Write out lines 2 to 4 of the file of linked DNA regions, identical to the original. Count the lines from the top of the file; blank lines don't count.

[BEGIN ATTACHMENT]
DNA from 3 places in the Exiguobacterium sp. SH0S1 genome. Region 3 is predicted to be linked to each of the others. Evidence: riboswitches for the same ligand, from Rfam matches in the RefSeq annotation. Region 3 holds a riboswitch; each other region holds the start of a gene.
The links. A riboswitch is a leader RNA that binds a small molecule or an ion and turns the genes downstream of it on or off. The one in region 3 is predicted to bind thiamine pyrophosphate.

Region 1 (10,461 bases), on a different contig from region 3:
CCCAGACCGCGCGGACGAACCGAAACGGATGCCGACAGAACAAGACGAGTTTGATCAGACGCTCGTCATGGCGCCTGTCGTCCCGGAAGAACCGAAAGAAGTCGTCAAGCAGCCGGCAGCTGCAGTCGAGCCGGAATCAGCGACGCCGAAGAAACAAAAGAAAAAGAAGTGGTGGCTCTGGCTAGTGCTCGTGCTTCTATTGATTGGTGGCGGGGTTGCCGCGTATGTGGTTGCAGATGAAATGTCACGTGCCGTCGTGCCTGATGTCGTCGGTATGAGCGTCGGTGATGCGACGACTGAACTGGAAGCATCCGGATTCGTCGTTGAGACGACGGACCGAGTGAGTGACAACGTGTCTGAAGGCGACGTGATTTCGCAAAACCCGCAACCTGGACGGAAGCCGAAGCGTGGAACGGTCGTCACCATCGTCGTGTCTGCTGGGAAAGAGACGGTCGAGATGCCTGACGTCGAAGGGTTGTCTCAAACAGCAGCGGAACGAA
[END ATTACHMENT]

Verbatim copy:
The links. A riboswitch is a leader RNA that binds a small molecule or an ion and turns the genes downstream of it on or off. The one in region 3 is predicted to bind thiamine pyrophosphate.

Region 1 (10,461 bases), on a different contig from region 3:
CCCAGACCGCGCGGACGAACCGAAACGGATGCCGACAGAACAAGACGAGTTTGATCAGACGCTCGTCATGGCGCCTGTCGTCCCGGAAGAACCGAAAGAAGTCGTCAAGCAGCCGGCAGCTGCAGTCGAGCCGGAATCAGCGACGCCGAAGAAACAAAAGAAAAAGAAGTGGTGGCTCTGGCTAGTGCTCGTGCTTCTATTGATTGGTGGCGGGGTTGCCGCGTATGTGGTTGCAGATGAAATGTCACGTGCCGTCGTGCCTGATGTCGTCGGTATGAGCGTCGGTGATGCGACGACTGAACTGGAAGCATCCGGATTCGTCGTTGAGACGACGGACCGAGTGAGTGACAACGTGTCTGAAGGCGACGTGATTTCGCAAAACCCGCAACCTGGACGGAAGCCGAAGCGTGGAACGGTCGTCACCATCGTCGTGTCTGCTGGGAAAGAGACGGTCGAGATGCCTGACGTCGAAGGGTTGTCTCAAACAGCAGCGGAACGAA